ESPN Films, creators of the Emmy-nominated and Peabody Award-winning 30 for 30 film series, has announced the schedule for the new slate of films in its 30 for 30 series, presented by Buick Verano. The series kicks off with Broke on Tuesday, Oct. 2, at 8 p.m. on ESPN/ESPNHD and will air on consecutive Tuesday nights in October, concluding the 2012 run with one film airing in December after the Heisman Trophy Presentation. The 30 for 30 documentaries airing this fall are: Broke, 9.79*, There’s No Place Like Home, Benji, Ghosts of Ole Miss, and You Don’t Know Bo.
The fall slate will air as follows:
- Tuesday, Oct. 2, 8 p.m. – Broke (Billy Corben)
- Tuesday, Oct. 9, 8 p.m. – 9.79* (Daniel Gordon)
- Tuesday, Oct. 16, 8 pm. – There’s No Place Like Home (Maura Mandt and Josh Swade)
- Tuesday, Oct. 23, 8 p.m. – Benji (Coodie and Chike)
- Tuesday, Oct. 30, 8 p.m. – Ghosts of Ole Miss (Fritz Mitchell)
- Saturday, Dec. 8, 9 p.m. – You Don’t Know Bo (Michael Bonfiglio)
“When we launched ESPN Films’ 30 for 30 series in 2009, it quickly became synonymous with long-form, quality sports storytelling and gave us the opportunity to showcase compelling stories through the eyes of incredibly talented filmmakers,” said Connor Schell, vice president of ESPN Films. “Our intention with the upcoming slate of films is to feature stories that reflect the powerful impact that sports can make across the cultural landscape and get to the core of why sports matter. We will continue to tell these stories in innovative ways.”
Broke (Billy Corben)
Broke explores the roads to fortune in American sports and eventually, the many detours to bankruptcy. Bernie Kosar, Andre Rison and Cliff Floyd are among the athletes who talk openly about the challenges of managing their money in an era when big contracts don’t necessarily support bigger lifestyles. Sucked into bad investments, stalked by freeloaders and saddled with medical problems, many pro athletes get shocked by harsh economic realities after years of living the high life. A story of the dark side of success, Broke is an allegory for the financial woes haunting economies and individuals all over the world.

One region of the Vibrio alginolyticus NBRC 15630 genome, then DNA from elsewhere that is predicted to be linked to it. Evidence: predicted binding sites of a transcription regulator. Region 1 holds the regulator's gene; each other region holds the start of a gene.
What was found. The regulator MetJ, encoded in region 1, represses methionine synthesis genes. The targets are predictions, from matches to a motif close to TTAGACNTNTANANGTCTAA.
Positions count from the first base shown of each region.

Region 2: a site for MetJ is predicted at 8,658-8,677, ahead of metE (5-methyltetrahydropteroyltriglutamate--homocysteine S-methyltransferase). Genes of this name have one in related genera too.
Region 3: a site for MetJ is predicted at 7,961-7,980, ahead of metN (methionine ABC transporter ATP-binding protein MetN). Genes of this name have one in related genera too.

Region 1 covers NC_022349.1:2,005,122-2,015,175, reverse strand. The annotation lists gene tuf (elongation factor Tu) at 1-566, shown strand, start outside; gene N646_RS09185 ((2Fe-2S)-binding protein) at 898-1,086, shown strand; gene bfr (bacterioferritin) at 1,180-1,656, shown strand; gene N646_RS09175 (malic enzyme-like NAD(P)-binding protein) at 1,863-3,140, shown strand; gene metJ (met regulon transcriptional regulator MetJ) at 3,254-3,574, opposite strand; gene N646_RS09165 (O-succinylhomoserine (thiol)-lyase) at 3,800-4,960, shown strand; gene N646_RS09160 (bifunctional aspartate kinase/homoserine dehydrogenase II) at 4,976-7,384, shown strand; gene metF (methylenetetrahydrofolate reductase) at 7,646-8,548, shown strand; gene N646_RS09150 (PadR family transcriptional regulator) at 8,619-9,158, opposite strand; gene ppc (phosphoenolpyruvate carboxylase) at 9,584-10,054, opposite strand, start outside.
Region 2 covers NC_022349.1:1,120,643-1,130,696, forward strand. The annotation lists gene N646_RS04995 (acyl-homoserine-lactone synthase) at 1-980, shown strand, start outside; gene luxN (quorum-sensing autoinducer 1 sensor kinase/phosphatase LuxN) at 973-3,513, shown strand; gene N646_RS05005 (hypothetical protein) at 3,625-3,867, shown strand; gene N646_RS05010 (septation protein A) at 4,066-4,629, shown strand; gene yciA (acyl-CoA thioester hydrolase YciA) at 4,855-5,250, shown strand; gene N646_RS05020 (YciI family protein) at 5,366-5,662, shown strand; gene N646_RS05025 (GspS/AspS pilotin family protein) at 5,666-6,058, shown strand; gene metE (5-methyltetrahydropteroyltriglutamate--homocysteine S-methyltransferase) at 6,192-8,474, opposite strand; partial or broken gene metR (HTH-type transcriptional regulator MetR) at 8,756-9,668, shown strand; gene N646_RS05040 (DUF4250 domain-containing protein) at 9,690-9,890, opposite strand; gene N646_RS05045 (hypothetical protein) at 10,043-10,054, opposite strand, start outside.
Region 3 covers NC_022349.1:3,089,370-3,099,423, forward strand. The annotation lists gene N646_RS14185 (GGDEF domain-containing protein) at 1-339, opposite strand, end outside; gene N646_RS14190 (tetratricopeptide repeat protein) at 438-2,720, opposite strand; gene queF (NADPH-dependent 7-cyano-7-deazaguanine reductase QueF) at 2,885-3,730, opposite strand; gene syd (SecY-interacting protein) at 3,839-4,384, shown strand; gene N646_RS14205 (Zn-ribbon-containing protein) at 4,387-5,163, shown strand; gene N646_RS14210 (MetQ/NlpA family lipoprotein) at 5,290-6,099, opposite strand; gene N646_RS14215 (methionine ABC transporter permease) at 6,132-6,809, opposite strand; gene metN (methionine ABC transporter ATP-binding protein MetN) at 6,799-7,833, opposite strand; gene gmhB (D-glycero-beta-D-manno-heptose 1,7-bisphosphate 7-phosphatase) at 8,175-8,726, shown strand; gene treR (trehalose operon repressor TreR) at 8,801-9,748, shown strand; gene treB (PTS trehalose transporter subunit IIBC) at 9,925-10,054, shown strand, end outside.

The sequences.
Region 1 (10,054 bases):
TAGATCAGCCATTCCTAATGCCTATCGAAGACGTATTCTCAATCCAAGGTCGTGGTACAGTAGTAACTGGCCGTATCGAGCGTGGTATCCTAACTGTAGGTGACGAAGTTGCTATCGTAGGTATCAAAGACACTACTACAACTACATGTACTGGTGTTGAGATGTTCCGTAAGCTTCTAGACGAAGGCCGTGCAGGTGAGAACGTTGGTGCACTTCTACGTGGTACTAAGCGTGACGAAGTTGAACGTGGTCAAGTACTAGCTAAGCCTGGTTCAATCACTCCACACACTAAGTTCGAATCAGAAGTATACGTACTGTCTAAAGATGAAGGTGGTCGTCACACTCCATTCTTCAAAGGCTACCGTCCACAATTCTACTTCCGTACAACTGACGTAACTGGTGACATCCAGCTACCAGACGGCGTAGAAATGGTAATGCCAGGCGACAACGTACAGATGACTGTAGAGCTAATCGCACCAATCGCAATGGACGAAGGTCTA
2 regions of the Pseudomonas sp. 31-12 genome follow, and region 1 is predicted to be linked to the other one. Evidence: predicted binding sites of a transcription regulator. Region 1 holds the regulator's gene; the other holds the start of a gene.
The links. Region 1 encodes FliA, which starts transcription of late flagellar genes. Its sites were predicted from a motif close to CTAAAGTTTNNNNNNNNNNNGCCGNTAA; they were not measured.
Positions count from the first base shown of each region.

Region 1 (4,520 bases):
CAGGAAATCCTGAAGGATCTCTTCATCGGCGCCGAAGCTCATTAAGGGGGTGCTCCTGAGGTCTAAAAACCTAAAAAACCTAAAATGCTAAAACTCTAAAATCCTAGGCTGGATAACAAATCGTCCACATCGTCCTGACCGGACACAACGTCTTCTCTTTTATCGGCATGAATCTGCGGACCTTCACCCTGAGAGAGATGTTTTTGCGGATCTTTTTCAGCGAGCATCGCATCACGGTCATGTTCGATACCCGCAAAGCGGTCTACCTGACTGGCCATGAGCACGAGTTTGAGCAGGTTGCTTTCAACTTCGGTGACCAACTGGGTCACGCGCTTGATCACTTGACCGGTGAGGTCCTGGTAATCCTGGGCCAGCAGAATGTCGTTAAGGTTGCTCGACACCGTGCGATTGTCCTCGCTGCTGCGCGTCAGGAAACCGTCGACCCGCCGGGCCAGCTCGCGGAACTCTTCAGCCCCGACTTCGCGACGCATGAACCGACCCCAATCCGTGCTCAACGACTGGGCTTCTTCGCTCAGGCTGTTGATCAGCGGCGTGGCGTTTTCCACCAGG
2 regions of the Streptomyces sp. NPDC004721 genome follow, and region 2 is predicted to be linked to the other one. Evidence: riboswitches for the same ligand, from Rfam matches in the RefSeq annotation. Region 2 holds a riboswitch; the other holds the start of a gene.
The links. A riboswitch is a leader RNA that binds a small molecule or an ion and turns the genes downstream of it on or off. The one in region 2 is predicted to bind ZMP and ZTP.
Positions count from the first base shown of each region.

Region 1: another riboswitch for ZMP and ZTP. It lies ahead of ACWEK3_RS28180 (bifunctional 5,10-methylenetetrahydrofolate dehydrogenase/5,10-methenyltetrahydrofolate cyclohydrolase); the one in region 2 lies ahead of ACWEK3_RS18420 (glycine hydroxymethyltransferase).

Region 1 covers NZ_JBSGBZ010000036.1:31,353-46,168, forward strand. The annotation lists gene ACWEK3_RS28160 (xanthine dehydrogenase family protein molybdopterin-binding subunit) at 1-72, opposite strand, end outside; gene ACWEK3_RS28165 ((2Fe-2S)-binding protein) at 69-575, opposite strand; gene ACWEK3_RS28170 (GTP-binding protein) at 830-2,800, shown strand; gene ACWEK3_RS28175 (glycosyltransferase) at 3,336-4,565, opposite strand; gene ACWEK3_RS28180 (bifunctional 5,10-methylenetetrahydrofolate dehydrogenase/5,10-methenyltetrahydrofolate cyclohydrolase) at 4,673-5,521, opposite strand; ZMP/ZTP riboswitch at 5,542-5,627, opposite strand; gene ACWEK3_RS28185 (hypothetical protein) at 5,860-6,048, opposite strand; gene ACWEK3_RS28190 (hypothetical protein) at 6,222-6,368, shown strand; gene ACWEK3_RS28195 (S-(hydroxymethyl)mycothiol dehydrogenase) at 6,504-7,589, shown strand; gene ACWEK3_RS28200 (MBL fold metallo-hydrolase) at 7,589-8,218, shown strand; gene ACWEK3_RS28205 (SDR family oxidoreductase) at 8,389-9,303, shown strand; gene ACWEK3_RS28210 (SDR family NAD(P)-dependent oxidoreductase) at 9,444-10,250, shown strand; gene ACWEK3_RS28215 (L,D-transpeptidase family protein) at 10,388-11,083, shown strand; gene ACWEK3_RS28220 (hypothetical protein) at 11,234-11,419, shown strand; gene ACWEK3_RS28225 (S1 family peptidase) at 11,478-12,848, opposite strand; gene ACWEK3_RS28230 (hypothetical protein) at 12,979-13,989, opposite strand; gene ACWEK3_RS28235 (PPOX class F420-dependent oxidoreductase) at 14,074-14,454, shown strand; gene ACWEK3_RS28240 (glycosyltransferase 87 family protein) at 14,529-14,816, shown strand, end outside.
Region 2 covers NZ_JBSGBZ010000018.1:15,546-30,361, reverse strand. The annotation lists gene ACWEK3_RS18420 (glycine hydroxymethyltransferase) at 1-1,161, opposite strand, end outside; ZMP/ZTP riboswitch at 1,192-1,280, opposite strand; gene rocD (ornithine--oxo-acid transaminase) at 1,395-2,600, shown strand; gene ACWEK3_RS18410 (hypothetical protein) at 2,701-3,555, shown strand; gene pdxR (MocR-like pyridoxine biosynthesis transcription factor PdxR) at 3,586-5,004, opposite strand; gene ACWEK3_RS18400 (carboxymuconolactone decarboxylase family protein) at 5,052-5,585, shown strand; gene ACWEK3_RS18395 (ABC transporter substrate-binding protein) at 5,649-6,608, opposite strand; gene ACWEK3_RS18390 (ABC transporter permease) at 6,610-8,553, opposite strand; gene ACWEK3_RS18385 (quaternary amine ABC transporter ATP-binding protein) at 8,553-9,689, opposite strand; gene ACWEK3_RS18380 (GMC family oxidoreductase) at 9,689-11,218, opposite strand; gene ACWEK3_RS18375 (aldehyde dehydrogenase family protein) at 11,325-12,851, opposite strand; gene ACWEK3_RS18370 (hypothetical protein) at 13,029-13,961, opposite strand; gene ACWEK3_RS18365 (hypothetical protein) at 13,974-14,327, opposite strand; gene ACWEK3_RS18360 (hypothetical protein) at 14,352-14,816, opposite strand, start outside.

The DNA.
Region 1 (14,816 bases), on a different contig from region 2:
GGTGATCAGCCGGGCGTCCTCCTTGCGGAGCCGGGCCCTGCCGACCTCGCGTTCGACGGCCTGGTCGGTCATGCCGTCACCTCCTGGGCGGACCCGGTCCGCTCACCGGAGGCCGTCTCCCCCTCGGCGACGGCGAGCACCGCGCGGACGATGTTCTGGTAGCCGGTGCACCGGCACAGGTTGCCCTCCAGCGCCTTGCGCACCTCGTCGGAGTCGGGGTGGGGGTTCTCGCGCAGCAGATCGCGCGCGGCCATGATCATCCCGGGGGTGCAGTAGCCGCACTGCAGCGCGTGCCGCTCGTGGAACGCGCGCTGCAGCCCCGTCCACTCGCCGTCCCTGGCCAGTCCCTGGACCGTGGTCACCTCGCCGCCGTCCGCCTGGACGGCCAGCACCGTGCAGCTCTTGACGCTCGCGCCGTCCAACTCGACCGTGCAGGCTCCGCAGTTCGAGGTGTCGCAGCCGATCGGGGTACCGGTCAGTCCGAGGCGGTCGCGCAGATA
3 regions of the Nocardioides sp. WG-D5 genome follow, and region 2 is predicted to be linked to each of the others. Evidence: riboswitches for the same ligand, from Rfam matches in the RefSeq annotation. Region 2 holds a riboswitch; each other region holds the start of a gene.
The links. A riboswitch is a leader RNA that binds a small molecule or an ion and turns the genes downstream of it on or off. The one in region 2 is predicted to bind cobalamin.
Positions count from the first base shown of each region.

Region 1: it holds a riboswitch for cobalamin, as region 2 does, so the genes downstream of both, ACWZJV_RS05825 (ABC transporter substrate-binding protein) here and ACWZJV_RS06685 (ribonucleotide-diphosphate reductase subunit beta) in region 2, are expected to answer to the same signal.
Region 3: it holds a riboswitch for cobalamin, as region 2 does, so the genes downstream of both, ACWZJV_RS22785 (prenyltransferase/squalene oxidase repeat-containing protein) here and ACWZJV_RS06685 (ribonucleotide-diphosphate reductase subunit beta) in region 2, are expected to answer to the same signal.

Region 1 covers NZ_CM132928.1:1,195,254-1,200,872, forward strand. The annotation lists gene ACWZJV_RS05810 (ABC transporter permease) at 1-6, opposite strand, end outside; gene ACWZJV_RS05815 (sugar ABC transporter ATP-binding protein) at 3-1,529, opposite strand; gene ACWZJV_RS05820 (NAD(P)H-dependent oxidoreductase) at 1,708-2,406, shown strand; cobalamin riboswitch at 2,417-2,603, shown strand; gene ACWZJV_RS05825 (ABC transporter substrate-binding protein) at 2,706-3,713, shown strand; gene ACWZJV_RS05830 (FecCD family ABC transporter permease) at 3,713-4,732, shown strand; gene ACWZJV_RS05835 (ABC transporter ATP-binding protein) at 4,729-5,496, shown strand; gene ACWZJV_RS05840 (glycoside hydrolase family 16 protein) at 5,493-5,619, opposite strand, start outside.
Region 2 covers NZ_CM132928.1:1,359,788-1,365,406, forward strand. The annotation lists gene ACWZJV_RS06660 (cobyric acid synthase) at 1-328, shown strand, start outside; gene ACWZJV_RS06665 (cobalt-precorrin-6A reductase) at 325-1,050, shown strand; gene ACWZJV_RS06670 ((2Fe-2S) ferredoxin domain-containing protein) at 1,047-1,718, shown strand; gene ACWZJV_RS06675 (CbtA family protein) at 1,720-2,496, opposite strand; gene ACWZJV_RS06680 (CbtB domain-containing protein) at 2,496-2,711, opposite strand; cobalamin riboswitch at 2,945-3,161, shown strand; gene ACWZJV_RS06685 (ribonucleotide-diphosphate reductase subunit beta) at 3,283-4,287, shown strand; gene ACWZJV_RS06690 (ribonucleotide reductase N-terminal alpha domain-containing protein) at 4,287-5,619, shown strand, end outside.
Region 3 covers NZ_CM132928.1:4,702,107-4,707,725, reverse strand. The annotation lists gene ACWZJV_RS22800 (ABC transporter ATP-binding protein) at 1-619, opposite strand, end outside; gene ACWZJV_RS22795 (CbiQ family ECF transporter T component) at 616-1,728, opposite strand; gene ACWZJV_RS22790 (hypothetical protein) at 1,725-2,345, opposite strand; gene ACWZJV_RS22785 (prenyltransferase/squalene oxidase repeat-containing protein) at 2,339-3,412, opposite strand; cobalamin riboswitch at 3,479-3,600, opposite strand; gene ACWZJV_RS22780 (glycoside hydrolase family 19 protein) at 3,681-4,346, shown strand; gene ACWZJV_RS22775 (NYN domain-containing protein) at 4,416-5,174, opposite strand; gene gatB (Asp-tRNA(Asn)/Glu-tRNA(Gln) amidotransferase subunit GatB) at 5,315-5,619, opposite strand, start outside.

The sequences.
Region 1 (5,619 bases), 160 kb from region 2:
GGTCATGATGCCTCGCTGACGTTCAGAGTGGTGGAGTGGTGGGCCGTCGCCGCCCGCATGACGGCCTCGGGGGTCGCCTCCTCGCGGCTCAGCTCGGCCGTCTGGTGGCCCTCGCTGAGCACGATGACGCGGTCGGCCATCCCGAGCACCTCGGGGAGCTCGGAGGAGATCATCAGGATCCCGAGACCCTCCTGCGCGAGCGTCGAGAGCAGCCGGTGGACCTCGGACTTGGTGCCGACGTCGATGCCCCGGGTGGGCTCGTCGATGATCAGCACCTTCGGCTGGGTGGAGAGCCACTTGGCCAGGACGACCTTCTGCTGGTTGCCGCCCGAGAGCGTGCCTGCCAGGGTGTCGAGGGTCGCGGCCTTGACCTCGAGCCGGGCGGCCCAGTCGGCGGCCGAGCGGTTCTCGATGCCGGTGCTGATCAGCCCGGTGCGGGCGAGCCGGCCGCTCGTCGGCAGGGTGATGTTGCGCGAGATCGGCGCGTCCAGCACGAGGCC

9.79* (Daniel Gordon) 2012 Toronto International Film Festival Selection
The 100-meter men’s final at the 1988 Seoul Games was the fastest and perhaps most thrilling sprint in Olympic history. But within 48 hours, gold medalist Ben Johnson had tested positive for anabolic steroids, and scandal reigned. This one race still haunts the eight men who took part. But what brought them to the starting line? And what happened to them since?
There’s No Place Like Home (Maura Mandt and Josh Swade)
On December 10, 2010, Sotheby’s auctioned off the most important historical document in sports history—James Naismith’s original rules of basketball. There’s No Place Like Home is the story of one fan’s obsessive quest to win this seminal American artifact at auction and bring the rules “home” to Lawrence, Kansas, where Naismith coached and taught for more than 40 years.
Benji (Coodie and Chike)
In 1984, 17-year-old Ben Wilson was a symbol of everything promising about Chicago: a beloved, sweet-natured youngster from the city’s fabled South Side, and America’s most talented basketball prospect. His senseless murder the day before his senior season sent ripples through Chicago and the nation.
Ghosts of Ole Miss (Fritz Mitchell)
In 1962, the University of Mississippi campus erupted in violence over integration and swelled with pride over an unbeaten football team. Mississippi native Wright Thompson explores the tumultuous events that continue to shape the state 50 years later.
You Don’t Know Bo (Michael Bonfiglio)
Bo Jackson hit 500 ft. home runs, ran over linebackers, and—for a small window—he was the best athlete we had ever seen. You Don’t Know Bo is a close look at the man and marketing campaign that shaped his legacy. Even without winning a Super Bowl or World Series, Bo redefined the role of the athlete in the pop cultural conversation. More than 20 years later, myths and legends still surround Bo Jackson, and his impossible feats still capture our collective imagination.
Each 30 for 30 film will be available on iTunes the day after its broadcast premiere. A collectible DVD Gift Set including all six films will be available at major retailers in-store and online on December 11, 2012.
About ESPN Films
Created in March 2008, ESPN Films produces high-quality films showcasing compelling sports stories. In October 2009, ESPN Films launched the Peabody Award-winning and Emmy-nominated 30 for 30 film series. Inspired by ESPN’s 30th Anniversary, the films that made up the series were a thoughtful and innovative reflection on the past three decades told through the lens of diverse and interesting sports fans and social commentators. Additional projects from ESPN Films include, among others, the critically acclaimed and Television Academy Honor-winning 16th Man, Cannes Film Festival official selection The Two Escobars, and the Peabody Award-winning Black Magic. More recent projects include Catching Hell, from Academy Award-winning filmmaker Alex Gibney, and The Announcement, from filmmaker Nelson George.